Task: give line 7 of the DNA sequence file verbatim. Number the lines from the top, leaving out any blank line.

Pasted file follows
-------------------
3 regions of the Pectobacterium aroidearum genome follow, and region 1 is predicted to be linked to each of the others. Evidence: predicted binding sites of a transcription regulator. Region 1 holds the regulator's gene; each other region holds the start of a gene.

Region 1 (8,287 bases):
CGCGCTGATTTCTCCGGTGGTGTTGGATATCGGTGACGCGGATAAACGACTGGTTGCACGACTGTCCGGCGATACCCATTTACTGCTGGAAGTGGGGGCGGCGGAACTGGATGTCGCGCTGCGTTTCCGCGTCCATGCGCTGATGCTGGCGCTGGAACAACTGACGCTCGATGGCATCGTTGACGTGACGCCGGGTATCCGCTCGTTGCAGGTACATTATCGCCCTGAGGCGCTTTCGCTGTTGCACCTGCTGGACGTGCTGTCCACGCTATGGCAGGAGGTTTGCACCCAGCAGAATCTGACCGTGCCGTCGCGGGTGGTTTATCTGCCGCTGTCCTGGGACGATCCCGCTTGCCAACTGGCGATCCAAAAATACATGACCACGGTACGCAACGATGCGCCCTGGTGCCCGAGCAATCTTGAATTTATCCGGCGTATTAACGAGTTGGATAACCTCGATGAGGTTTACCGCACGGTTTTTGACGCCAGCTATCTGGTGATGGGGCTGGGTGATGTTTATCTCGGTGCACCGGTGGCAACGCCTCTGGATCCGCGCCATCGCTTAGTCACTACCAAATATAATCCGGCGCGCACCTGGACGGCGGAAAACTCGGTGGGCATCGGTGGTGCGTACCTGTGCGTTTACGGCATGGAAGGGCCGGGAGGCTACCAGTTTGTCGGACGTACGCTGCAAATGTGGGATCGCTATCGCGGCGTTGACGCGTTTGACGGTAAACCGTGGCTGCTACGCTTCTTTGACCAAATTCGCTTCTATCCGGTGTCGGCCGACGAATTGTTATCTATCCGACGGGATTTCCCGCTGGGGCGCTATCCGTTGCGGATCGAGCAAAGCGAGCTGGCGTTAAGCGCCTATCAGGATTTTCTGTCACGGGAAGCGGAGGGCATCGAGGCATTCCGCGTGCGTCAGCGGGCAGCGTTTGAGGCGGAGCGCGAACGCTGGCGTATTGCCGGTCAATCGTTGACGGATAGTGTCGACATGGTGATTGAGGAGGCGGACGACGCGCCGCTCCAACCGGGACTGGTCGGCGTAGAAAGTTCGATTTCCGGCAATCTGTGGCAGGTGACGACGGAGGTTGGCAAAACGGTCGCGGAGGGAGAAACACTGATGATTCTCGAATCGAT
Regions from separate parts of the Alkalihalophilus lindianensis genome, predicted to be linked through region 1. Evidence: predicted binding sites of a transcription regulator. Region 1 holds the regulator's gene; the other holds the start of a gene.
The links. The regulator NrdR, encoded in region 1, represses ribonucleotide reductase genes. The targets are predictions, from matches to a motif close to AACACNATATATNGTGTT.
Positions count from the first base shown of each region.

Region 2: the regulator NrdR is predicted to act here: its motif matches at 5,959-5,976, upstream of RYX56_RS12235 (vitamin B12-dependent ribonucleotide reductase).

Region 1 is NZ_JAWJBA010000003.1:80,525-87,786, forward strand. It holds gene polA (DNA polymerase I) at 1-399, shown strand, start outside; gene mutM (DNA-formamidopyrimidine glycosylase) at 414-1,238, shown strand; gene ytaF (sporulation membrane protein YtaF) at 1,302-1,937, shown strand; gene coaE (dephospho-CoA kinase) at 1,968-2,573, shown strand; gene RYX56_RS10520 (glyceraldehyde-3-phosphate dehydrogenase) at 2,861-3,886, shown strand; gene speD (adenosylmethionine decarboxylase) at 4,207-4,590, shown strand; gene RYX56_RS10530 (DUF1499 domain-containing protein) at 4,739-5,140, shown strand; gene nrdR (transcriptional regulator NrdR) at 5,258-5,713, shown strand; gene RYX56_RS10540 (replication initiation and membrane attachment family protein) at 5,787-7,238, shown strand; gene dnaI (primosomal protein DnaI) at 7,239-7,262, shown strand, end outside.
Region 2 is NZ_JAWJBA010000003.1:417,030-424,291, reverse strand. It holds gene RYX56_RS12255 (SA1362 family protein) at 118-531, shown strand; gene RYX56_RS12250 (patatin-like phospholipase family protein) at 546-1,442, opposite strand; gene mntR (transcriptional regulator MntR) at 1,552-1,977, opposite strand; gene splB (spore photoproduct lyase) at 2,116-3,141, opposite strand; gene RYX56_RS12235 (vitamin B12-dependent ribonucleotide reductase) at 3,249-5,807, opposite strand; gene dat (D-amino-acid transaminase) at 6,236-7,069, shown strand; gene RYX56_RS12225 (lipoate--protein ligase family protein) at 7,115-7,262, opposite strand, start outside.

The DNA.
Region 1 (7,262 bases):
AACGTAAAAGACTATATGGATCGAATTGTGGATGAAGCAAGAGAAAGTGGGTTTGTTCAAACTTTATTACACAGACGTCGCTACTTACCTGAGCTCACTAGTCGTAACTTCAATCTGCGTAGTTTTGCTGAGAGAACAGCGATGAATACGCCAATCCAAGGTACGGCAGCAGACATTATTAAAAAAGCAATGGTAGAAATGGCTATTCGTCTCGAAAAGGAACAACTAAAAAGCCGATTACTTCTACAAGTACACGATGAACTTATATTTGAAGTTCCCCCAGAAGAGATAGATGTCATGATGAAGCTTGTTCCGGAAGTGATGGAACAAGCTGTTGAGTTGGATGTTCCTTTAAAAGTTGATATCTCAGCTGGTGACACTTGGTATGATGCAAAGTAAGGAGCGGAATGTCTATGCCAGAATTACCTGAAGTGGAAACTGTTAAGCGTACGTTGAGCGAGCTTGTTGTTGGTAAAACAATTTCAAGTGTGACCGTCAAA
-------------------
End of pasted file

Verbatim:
Region 2: the regulator NrdR is predicted to act here: its motif matches at 5,959-5,976, upstream of RYX56_RS12235 (vitamin B12-dependent ribonucleotide reductase).